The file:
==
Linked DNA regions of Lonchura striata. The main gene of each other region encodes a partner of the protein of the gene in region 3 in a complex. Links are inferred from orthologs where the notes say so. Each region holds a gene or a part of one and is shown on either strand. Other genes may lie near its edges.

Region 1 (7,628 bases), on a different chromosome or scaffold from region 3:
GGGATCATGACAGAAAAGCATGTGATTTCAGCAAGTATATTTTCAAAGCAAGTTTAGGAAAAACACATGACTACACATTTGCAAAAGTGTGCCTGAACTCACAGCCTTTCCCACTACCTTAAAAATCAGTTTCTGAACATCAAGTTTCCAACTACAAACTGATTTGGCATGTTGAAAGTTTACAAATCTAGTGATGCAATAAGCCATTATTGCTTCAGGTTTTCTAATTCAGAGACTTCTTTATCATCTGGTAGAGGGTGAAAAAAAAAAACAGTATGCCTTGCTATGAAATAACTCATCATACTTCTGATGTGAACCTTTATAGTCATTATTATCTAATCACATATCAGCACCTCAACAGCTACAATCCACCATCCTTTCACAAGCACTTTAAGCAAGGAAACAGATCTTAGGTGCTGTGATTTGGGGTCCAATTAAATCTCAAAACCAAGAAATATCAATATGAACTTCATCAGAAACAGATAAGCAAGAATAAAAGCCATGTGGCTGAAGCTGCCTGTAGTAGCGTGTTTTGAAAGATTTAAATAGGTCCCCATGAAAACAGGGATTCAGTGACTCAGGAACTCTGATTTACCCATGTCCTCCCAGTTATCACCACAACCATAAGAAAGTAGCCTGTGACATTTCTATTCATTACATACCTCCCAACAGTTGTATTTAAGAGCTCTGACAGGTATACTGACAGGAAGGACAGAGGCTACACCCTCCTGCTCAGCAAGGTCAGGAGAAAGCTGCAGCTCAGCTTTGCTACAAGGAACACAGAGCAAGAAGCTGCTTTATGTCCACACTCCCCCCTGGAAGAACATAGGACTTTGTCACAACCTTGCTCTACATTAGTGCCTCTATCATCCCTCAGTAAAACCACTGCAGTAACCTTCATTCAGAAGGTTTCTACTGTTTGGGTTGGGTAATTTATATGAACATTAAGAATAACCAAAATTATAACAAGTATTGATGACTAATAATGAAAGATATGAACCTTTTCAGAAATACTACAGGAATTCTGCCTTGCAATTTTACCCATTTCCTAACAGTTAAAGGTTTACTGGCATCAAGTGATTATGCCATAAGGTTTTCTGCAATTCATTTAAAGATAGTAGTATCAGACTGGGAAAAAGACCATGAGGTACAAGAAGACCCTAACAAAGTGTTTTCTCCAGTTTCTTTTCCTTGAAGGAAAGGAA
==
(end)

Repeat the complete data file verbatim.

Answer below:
Linked DNA regions of Lonchura striata. The main gene of each other region encodes a partner of the protein of the gene in region 3 in a complex. Links are inferred from orthologs where the notes say so. Each region holds a gene or a part of one and is shown on either strand. Other genes may lie near its edges.

Region 1 (7,628 bases), on a different chromosome or scaffold from region 3:
GGGATCATGACAGAAAAGCATGTGATTTCAGCAAGTATATTTTCAAAGCAAGTTTAGGAAAAACACATGACTACACATTTGCAAAAGTGTGCCTGAACTCACAGCCTTTCCCACTACCTTAAAAATCAGTTTCTGAACATCAAGTTTCCAACTACAAACTGATTTGGCATGTTGAAAGTTTACAAATCTAGTGATGCAATAAGCCATTATTGCTTCAGGTTTTCTAATTCAGAGACTTCTTTATCATCTGGTAGAGGGTGAAAAAAAAAAACAGTATGCCTTGCTATGAAATAACTCATCATACTTCTGATGTGAACCTTTATAGTCATTATTATCTAATCACATATCAGCACCTCAACAGCTACAATCCACCATCCTTTCACAAGCACTTTAAGCAAGGAAACAGATCTTAGGTGCTGTGATTTGGGGTCCAATTAAATCTCAAAACCAAGAAATATCAATATGAACTTCATCAGAAACAGATAAGCAAGAATAAAAGCCATGTGGCTGAAGCTGCCTGTAGTAGCGTGTTTTGAAAGATTTAAATAGGTCCCCATGAAAACAGGGATTCAGTGACTCAGGAACTCTGATTTACCCATGTCCTCCCAGTTATCACCACAACCATAAGAAAGTAGCCTGTGACATTTCTATTCATTACATACCTCCCAACAGTTGTATTTAAGAGCTCTGACAGGTATACTGACAGGAAGGACAGAGGCTACACCCTCCTGCTCAGCAAGGTCAGGAGAAAGCTGCAGCTCAGCTTTGCTACAAGGAACACAGAGCAAGAAGCTGCTTTATGTCCACACTCCCCCCTGGAAGAACATAGGACTTTGTCACAACCTTGCTCTACATTAGTGCCTCTATCATCCCTCAGTAAAACCACTGCAGTAACCTTCATTCAGAAGGTTTCTACTGTTTGGGTTGGGTAATTTATATGAACATTAAGAATAACCAAAATTATAACAAGTATTGATGACTAATAATGAAAGATATGAACCTTTTCAGAAATACTACAGGAATTCTGCCTTGCAATTTTACCCATTTCCTAACAGTTAAAGGTTTACTGGCATCAAGTGATTATGCCATAAGGTTTTCTGCAATTCATTTAAAGATAGTAGTATCAGACTGGGAAAAAGACCATGAGGTACAAGAAGACCCTAACAAAGTGTTTTCTCCAGTTTCTTTTCCTTGAAGGAAAGGAA